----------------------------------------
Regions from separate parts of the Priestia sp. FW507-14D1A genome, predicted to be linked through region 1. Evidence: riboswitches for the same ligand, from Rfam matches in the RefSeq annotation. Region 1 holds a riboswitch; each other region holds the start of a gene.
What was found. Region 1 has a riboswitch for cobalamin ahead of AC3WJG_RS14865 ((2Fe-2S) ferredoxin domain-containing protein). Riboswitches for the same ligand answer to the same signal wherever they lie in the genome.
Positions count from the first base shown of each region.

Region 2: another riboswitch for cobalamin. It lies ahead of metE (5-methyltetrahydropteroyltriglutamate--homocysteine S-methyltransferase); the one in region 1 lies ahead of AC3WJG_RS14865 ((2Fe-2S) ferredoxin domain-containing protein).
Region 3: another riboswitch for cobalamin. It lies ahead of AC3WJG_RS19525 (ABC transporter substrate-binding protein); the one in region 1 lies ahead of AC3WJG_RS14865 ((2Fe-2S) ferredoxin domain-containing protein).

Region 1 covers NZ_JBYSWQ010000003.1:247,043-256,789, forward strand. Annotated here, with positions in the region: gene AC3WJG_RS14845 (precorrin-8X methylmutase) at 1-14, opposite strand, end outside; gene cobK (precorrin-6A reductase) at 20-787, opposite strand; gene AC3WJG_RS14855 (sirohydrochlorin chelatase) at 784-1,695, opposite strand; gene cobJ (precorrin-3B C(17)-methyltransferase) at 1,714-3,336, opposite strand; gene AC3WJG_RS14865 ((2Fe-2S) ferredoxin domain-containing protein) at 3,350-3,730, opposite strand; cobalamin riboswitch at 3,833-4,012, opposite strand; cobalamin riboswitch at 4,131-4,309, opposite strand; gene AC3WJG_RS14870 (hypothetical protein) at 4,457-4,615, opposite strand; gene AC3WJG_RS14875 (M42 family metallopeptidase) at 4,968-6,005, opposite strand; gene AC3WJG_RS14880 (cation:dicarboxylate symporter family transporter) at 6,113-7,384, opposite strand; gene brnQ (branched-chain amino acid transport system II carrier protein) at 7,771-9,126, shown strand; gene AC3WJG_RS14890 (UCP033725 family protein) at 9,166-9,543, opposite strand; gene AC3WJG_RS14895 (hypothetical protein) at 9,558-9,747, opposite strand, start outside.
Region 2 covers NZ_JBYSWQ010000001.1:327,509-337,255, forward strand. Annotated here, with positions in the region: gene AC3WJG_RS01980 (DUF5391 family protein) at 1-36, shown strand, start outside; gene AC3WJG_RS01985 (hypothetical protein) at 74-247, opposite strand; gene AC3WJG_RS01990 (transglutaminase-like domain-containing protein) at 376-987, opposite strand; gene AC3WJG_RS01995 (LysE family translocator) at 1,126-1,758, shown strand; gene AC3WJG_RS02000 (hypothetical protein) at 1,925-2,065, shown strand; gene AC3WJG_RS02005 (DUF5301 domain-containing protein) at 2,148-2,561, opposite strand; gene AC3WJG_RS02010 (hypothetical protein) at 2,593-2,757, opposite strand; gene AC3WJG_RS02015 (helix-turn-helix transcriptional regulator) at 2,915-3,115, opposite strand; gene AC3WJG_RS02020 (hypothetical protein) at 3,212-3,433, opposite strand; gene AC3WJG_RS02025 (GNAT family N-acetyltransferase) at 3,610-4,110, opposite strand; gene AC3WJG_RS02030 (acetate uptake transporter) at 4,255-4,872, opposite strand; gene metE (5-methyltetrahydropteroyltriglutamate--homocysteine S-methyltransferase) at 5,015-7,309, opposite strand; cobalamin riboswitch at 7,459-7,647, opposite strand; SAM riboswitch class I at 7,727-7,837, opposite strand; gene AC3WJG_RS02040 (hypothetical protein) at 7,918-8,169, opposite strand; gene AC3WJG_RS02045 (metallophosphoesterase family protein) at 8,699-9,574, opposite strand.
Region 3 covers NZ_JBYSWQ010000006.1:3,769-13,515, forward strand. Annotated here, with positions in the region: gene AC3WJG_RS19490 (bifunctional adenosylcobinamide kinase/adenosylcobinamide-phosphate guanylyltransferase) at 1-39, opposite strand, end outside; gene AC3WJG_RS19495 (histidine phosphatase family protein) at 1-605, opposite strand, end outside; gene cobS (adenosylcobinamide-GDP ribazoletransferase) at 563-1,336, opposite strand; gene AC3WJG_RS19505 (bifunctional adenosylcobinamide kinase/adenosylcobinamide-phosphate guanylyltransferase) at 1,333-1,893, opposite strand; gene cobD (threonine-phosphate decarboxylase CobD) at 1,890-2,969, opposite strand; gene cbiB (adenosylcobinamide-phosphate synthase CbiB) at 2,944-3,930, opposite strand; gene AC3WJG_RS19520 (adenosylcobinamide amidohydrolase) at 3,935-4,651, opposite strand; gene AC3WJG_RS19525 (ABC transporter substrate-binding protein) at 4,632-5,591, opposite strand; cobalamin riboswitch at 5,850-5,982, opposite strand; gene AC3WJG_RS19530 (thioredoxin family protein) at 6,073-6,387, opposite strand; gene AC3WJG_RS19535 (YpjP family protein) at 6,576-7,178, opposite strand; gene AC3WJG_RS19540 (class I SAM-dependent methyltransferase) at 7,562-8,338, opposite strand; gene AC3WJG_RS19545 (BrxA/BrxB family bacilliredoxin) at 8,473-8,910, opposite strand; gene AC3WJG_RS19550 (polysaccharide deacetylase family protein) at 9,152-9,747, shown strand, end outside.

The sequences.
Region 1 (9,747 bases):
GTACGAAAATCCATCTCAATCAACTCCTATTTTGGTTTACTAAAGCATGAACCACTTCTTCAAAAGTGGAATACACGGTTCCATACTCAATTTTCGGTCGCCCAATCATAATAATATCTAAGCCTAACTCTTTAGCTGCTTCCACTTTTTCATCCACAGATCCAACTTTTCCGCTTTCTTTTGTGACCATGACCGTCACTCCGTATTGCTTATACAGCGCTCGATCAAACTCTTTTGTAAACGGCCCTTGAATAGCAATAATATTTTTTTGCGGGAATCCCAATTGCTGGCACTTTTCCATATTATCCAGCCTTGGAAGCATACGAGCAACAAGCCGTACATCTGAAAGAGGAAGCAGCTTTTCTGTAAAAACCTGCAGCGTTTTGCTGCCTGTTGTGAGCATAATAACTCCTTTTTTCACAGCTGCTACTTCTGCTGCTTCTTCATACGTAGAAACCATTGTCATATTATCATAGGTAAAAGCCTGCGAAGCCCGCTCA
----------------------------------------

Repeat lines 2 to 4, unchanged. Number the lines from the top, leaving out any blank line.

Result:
What was found. Region 1 has a riboswitch for cobalamin ahead of AC3WJG_RS14865 ((2Fe-2S) ferredoxin domain-containing protein). Riboswitches for the same ligand answer to the same signal wherever they lie in the genome.
Positions count from the first base shown of each region.

Region 2: another riboswitch for cobalamin. It lies ahead of metE (5-methyltetrahydropteroyltriglutamate--homocysteine S-methyltransferase); the one in region 1 lies ahead of AC3WJG_RS14865 ((2Fe-2S) ferredoxin domain-containing protein).